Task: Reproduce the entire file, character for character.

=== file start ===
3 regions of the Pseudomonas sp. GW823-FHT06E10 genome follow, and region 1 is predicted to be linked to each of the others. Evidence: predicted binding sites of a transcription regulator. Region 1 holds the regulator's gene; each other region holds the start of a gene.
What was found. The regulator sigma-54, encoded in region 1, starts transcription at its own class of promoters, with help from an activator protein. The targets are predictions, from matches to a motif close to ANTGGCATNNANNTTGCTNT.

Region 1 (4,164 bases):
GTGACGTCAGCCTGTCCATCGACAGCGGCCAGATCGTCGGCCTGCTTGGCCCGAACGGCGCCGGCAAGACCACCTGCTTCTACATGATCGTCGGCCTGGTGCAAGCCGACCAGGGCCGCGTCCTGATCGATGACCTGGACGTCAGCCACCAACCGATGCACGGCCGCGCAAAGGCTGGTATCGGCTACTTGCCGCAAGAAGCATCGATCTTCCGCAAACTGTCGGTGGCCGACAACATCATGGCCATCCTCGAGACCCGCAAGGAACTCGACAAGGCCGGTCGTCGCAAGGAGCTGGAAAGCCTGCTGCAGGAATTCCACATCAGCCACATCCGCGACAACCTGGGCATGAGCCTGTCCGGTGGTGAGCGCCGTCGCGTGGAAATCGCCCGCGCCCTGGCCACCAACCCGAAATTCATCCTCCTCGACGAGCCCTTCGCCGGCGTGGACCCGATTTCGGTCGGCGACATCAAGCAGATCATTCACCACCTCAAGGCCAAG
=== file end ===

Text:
3 regions of the Pseudomonas sp. GW823-FHT06E10 genome follow, and region 1 is predicted to be linked to each of the others. Evidence: predicted binding sites of a transcription regulator. Region 1 holds the regulator's gene; each other region holds the start of a gene.
What was found. The regulator sigma-54, encoded in region 1, starts transcription at its own class of promoters, with help from an activator protein. The targets are predictions, from matches to a motif close to ANTGGCATNNANNTTGCTNT.

Region 1 (4,164 bases):
GTGACGTCAGCCTGTCCATCGACAGCGGCCAGATCGTCGGCCTGCTTGGCCCGAACGGCGCCGGCAAGACCACCTGCTTCTACATGATCGTCGGCCTGGTGCAAGCCGACCAGGGCCGCGTCCTGATCGATGACCTGGACGTCAGCCACCAACCGATGCACGGCCGCGCAAAGGCTGGTATCGGCTACTTGCCGCAAGAAGCATCGATCTTCCGCAAACTGTCGGTGGCCGACAACATCATGGCCATCCTCGAGACCCGCAAGGAACTCGACAAGGCCGGTCGTCGCAAGGAGCTGGAAAGCCTGCTGCAGGAATTCCACATCAGCCACATCCGCGACAACCTGGGCATGAGCCTGTCCGGTGGTGAGCGCCGTCGCGTGGAAATCGCCCGCGCCCTGGCCACCAACCCGAAATTCATCCTCCTCGACGAGCCCTTCGCCGGCGTGGACCCGATTTCGGTCGGCGACATCAAGCAGATCATTCACCACCTCAAGGCCAAG